The short rhythmic sentences in the middle, “Yes, I know I am in Thailand. Yes, I am allergic to penicillin. No. I don't know what happens when I get it. No. I am not aware of any other allergies,” breaks the whole piece nicely into two sections. The first section is dedicated to the haze of consciousness, the second to a conscious decision to escape.
Very well written, well thought out. I really enjoyed this one.
Three Wise Men
This piece is set inside a hard-hitting frame: the three strangers on the porch as Rhett Butler, Dracula, and Sherlock Holmes. In the end, the protagonist identifies with each of these three, using the blood lust of Dracula, the shrewdness of Sherlock Holmes, and the charisma of Rhett Butler, who together present “a devastating trio of qualities that have yet to reach their peak.”
I liked the concept, the ability to use his/her mental powers to make things happen. In a rather chilling sentence, the protagonist admits that he/she can “look at a photo and wish a person dead and it happens.”
I did particularly enjoy Sherlock's perusal of the cupboards. I wonder what he would find if he should visit my house? Perish the thought!
By: JM MacF
Ha! This is fantastic! So many humorous twists throughout. I particularly enjoyed the arrival of the police box, and the introduction of the doctor. “Doctor Who? No, no. Just the Doctor, mate.”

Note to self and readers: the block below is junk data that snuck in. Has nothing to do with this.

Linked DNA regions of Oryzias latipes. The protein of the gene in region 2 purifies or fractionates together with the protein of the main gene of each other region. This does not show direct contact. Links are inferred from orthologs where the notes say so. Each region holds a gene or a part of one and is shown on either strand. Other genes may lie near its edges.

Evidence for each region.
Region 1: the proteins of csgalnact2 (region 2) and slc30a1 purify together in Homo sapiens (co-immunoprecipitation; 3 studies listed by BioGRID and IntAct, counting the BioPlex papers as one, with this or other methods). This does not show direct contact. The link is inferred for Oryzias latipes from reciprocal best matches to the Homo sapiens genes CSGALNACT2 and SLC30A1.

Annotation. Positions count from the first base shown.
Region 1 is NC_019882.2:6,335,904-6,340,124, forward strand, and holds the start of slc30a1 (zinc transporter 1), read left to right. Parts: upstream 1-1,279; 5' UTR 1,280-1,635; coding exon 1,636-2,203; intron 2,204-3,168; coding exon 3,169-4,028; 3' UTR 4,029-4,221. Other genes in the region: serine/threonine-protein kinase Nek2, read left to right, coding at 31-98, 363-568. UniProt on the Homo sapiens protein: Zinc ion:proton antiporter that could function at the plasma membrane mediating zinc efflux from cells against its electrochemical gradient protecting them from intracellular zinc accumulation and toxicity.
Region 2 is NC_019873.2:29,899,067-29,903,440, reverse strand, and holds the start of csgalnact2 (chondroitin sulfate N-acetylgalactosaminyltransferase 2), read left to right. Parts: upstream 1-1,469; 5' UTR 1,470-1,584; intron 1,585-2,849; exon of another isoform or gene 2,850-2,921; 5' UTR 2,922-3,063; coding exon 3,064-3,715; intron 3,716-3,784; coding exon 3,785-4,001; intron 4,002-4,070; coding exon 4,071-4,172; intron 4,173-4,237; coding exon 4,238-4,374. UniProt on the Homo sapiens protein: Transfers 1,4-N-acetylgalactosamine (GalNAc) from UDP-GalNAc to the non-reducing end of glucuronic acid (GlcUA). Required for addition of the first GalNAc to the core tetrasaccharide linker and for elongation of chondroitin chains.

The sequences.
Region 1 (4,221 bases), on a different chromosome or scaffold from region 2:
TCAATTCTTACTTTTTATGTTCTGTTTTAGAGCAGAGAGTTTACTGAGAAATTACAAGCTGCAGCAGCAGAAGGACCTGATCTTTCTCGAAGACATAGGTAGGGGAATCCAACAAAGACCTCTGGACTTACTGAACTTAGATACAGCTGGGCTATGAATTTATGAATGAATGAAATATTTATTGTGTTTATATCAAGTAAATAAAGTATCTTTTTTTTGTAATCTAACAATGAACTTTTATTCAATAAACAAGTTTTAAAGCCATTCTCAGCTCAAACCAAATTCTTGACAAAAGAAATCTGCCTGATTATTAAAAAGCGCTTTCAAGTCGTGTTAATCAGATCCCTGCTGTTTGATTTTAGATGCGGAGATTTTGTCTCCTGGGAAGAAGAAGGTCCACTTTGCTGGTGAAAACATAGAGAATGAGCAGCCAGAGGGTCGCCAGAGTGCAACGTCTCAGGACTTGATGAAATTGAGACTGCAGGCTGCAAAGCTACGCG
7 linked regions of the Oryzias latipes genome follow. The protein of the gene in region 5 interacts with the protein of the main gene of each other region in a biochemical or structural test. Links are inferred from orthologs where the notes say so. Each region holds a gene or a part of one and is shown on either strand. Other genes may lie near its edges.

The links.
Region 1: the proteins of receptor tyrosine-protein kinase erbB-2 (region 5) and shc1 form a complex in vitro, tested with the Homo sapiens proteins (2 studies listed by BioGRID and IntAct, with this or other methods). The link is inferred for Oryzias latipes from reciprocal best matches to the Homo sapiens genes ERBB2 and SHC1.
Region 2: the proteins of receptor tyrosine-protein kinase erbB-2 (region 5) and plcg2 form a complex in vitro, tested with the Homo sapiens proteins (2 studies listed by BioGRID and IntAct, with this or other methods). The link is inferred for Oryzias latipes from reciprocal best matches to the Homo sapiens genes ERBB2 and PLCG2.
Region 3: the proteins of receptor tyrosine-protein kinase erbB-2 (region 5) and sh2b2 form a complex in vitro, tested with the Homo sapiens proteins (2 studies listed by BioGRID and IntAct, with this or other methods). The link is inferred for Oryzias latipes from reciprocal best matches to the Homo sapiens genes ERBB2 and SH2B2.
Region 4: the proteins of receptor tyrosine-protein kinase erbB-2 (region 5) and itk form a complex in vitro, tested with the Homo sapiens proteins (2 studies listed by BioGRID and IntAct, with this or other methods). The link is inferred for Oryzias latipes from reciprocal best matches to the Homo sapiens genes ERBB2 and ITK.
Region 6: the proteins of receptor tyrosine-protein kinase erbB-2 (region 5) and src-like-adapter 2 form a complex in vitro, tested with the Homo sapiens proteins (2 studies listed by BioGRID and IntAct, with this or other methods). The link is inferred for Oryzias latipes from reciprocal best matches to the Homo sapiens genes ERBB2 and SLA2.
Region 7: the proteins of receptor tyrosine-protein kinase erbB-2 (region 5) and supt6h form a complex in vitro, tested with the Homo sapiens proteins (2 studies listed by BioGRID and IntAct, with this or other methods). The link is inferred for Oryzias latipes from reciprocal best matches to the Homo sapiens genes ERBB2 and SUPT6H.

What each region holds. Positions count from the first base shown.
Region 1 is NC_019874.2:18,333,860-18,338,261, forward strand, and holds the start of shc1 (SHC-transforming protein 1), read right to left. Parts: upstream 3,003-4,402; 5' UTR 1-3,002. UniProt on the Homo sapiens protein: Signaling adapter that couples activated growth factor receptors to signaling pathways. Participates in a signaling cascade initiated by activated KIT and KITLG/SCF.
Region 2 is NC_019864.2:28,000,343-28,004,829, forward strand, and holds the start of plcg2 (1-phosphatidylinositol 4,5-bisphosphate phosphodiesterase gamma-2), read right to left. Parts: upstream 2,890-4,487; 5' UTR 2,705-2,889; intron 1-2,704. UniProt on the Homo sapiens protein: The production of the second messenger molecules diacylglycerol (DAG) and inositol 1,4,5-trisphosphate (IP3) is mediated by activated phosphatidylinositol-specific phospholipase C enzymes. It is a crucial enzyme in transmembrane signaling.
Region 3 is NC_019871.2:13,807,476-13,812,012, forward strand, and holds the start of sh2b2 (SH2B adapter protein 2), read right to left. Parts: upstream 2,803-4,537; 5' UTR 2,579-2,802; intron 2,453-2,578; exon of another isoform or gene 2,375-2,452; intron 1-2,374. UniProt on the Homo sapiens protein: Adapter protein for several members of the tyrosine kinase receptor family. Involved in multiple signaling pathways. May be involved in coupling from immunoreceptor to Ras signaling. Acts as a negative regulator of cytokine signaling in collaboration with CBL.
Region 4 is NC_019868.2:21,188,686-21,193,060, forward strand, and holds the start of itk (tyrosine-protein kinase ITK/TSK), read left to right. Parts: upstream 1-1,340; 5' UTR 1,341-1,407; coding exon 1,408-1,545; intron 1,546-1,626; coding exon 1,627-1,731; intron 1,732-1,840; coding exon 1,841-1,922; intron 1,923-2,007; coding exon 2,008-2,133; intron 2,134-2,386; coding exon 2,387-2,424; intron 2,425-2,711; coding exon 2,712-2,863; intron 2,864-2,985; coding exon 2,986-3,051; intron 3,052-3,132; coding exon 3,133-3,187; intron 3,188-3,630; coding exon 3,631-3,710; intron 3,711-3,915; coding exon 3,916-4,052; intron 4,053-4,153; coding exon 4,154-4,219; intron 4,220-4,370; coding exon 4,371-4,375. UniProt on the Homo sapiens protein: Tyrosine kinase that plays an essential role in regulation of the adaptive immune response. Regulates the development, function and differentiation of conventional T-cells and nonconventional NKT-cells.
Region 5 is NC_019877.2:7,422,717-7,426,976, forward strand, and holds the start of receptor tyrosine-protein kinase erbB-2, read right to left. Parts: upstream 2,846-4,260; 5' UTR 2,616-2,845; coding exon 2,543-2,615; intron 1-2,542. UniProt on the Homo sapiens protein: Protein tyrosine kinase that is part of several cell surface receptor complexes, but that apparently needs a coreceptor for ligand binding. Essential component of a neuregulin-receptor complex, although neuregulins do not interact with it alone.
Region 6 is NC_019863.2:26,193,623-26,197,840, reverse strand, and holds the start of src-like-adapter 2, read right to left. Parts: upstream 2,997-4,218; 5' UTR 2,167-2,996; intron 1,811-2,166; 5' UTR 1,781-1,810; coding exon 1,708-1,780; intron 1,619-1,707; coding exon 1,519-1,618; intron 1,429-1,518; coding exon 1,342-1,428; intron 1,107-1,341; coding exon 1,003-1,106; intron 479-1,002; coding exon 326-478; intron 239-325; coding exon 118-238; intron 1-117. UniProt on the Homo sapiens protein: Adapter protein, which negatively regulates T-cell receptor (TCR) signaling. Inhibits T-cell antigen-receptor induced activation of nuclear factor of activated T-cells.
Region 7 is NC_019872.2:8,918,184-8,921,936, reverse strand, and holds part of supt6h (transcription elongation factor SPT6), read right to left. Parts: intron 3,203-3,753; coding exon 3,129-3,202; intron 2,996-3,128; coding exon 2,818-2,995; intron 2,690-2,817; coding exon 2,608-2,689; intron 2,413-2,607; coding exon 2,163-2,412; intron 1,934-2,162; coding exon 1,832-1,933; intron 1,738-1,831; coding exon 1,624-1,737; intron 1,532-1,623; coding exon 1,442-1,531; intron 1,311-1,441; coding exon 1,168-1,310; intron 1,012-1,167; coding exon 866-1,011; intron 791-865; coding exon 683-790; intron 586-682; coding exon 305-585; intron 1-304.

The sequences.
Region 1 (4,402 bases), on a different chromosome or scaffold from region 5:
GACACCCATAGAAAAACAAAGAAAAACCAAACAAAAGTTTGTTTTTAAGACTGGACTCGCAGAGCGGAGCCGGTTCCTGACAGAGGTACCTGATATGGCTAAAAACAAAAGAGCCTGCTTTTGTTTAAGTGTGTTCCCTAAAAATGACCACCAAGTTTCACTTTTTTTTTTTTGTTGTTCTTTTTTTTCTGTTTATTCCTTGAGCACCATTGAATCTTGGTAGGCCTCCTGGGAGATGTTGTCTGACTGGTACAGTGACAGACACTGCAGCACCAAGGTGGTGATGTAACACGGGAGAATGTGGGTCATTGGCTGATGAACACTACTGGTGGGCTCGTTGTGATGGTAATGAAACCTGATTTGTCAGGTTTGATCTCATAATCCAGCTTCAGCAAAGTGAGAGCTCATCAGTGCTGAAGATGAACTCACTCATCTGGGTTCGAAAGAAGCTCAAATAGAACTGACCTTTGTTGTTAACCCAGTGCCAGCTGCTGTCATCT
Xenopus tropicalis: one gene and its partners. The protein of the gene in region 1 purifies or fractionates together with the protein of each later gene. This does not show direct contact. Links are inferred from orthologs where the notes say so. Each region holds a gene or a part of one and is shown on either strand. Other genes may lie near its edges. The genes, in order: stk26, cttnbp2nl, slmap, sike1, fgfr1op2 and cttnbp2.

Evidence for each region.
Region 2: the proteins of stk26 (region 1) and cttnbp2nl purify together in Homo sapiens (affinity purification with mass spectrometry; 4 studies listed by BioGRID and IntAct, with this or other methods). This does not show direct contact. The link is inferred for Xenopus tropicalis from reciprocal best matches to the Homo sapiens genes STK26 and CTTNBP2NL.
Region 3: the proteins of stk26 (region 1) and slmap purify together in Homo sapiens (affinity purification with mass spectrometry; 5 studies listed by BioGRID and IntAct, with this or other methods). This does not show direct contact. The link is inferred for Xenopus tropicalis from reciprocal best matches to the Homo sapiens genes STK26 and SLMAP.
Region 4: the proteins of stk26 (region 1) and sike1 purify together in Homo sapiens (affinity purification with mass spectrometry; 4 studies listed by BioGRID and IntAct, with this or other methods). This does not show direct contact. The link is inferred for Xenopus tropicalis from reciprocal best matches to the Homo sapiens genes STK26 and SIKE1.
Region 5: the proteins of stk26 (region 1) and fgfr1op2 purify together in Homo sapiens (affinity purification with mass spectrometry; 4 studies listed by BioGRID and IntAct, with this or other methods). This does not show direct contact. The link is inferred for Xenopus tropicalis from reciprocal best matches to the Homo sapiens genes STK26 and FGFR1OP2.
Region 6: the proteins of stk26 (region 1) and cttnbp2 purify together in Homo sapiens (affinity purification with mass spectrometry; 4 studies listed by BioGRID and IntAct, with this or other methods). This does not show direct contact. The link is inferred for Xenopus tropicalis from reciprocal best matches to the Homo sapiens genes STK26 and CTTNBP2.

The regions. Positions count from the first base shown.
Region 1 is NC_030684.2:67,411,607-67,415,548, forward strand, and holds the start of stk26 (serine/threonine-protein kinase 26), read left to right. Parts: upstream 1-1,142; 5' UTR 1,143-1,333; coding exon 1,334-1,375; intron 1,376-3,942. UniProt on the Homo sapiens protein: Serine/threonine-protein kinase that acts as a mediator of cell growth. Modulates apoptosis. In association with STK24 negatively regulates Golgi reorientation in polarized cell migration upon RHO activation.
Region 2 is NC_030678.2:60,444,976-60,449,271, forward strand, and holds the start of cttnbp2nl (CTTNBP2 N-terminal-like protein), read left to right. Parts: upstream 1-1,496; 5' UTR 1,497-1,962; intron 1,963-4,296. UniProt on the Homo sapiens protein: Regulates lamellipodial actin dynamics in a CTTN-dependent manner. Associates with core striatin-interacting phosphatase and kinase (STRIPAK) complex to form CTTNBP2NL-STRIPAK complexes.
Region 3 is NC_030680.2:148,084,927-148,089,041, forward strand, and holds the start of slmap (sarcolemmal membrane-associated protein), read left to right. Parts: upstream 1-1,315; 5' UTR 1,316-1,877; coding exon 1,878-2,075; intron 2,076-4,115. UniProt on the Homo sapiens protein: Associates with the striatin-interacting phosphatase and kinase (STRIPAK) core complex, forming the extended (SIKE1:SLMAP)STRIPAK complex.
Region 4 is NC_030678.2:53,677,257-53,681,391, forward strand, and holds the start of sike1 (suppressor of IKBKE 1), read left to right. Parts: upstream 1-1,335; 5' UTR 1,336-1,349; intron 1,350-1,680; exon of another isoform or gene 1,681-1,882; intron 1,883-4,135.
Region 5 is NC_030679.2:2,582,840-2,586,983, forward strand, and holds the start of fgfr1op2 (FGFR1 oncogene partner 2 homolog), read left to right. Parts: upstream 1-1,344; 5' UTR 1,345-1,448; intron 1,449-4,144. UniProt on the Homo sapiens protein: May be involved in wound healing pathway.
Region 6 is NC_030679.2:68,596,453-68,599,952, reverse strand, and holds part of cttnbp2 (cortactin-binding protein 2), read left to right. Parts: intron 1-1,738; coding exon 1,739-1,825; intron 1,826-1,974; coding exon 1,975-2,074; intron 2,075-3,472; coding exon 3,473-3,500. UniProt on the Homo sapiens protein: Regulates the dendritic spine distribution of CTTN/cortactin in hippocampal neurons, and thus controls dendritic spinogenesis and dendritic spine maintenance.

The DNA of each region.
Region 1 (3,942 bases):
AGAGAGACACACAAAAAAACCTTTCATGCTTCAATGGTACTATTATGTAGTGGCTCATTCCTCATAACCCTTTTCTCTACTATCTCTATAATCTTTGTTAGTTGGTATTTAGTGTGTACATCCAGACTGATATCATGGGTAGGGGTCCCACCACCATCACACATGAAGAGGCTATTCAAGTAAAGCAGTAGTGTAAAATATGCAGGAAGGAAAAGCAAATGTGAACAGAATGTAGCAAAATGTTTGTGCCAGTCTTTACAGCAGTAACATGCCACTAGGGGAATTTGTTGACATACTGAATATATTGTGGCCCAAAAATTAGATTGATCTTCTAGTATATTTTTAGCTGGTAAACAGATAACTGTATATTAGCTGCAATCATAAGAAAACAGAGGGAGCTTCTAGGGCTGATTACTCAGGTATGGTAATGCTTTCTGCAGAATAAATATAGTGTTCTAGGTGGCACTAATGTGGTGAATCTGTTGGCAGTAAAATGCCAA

The mystery surrounding Pip's benefactor was a hilarious question that only Jeeves could answer, and as we come to the brilliant last line, I was a melting pool of giggles. “Well, sir, I suggest you read the book.” If I only had a dollar for every time I've said to that my husband, I'd be rolling in riches.
A wonderful tongue-in-cheek tale. I thoroughly enjoyed this.
Beautiful, descriptive, seamless writing. I love the concept of death as a “she,” singing “a slurry version of Silent Night. That snagged my attention right away and didn't let go. The imagery throughout the piece is stunning: “...kind of a reprobate Anne Shirley, one who would paint anarchy symbols on the green gables and fancy herself edgy.” Also, “She glared challenges at me that I let drop to the rug.”
The back and forth dialogue between Death and the narrator was full of twists, and kept my attention riveted. That last paragraph was amazing. As a lover of books, I could thoroughly identify with the “fortress of human imagination.” And that final line sunk deep: “The worlds within the pages, though, continued to thrill me.”
Special Challenge Champion: Necwrites
There was so much I loved about this piece, but the thing that stood out to me was how seamless the literary characters were woven into the work without feeling contrived or inserted. The harder the characters are for me to find, the better they work, and I had to go back to search a few times before I caught some of the references. Gorgeous work.
Runner Up: Mark Driskill
More than the world you built in your post, more than the excellent ideas and imagery you offered, it was the concept of appreciating each day, making the most of the time given us, that stuck with me, that resonated in a message that I could take with me and use. I loved the piece. Well done, sir.
Grand Champion: A.J. Walker
It was the gripping emotion that made me remember this long after I had read it and come back to it many times since it was submitted. It delved deep and resonated and I couldn't forget it. Flawlessly written, beautifully put together. If I had a hat, I'd tip it to you, sir. Brilliant.